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A Ladybird deed (also referred to as an Enhanced Life Estate) is a unique method of transferring real property via a warranty deed or a quitclaim deed to a contingent grantee that reserves a life estate, and the lifetime power to convey the property and unilaterally overcome the contingent grantee’s interest.

More specifically, the language contained within the Ladybird deed allows the grantor the ability to transfer property upon the grantor’s death to a named beneficiary; however, during your lifetime, you retain control of your property. Meaning, that you can still sell, mortgage or otherwise convey any interest in your property at any time. But if you choose to do so, the named beneficiary will not receive any interest in your property after your death.

Utilizing a Ladybird deed might be an ideal option if your only major asset is your home or if you are unmarried. It can be a cost-effective tool for estate planning as it can help avoid the probate process and is significantly less expensive than a living trust. A Ladybird deed can also be used to transfer real estate to the trust of the settlor.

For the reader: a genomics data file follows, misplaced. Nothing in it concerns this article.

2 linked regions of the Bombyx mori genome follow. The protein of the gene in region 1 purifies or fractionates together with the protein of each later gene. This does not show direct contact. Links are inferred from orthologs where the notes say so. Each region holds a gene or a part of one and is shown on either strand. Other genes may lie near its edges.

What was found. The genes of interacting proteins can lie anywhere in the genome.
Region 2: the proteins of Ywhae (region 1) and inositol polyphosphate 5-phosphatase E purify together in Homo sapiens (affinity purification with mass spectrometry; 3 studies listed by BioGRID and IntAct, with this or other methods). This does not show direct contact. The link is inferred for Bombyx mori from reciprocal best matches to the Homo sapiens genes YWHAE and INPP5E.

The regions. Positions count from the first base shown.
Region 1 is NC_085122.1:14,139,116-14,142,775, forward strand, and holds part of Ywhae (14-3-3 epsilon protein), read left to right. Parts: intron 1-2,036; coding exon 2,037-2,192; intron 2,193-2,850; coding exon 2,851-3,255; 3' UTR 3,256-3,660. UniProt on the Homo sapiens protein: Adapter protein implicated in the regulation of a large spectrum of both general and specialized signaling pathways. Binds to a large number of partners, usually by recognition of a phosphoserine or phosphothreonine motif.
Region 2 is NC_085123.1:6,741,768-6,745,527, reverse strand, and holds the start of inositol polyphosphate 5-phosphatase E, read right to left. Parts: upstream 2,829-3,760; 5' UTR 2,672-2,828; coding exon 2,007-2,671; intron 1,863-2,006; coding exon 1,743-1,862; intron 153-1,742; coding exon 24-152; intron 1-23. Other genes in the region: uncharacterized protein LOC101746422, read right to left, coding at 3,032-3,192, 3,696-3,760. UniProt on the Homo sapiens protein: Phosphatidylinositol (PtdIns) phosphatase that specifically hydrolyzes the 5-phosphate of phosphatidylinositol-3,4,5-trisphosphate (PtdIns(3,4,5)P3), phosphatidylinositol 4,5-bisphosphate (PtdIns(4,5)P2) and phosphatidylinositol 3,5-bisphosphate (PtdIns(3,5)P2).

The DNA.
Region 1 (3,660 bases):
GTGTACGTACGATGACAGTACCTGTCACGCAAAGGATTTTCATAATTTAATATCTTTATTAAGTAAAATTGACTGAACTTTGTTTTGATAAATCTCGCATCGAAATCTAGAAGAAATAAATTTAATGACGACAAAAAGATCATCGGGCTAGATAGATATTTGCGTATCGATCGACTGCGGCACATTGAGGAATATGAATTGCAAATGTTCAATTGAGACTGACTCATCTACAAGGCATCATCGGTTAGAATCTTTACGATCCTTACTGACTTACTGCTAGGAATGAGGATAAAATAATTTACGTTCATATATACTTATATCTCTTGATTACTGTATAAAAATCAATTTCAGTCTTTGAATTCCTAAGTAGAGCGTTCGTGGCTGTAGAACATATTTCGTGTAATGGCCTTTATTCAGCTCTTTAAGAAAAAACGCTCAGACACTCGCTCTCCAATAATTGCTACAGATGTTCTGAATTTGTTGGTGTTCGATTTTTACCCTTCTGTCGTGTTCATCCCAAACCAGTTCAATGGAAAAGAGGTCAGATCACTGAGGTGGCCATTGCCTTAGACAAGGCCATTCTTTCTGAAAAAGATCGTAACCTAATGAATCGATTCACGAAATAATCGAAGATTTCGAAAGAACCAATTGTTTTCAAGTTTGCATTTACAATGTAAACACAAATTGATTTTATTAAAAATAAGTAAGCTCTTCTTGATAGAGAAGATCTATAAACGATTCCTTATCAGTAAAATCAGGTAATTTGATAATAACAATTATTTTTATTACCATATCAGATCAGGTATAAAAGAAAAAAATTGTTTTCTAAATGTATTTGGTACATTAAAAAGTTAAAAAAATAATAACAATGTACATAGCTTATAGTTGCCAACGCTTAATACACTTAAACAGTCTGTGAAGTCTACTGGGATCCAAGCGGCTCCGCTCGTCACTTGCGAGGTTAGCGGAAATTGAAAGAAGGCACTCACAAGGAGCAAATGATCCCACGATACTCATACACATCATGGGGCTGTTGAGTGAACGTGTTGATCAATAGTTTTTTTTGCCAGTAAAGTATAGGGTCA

Moreover, a Ladybird deed does not require the name of the beneficiary be added to your deed to make him or her a joint owner. When listed as a joint owner, you have a present ownership interest in the property. This puts the property at risk to potential creditors of the joint owner. However, with a Ladybird deed, the ownership interest of the named beneficiary will only take effect after your passing. Therefore, protecting the property from any creditors of the named beneficiary until the grantor’s death.

Finally, execution of a Ladybird deed is not considered a gift subject to federal gift tax, or a divestment subject to penalty for Medicaid eligibility purposes.

Despite the flexibility and advantages of a Ladybird deed, it is important to assess whether this conveyance document fits your particular needs and would be the most beneficial option for the property.


Samantha M. McLeod | Associate Attorney


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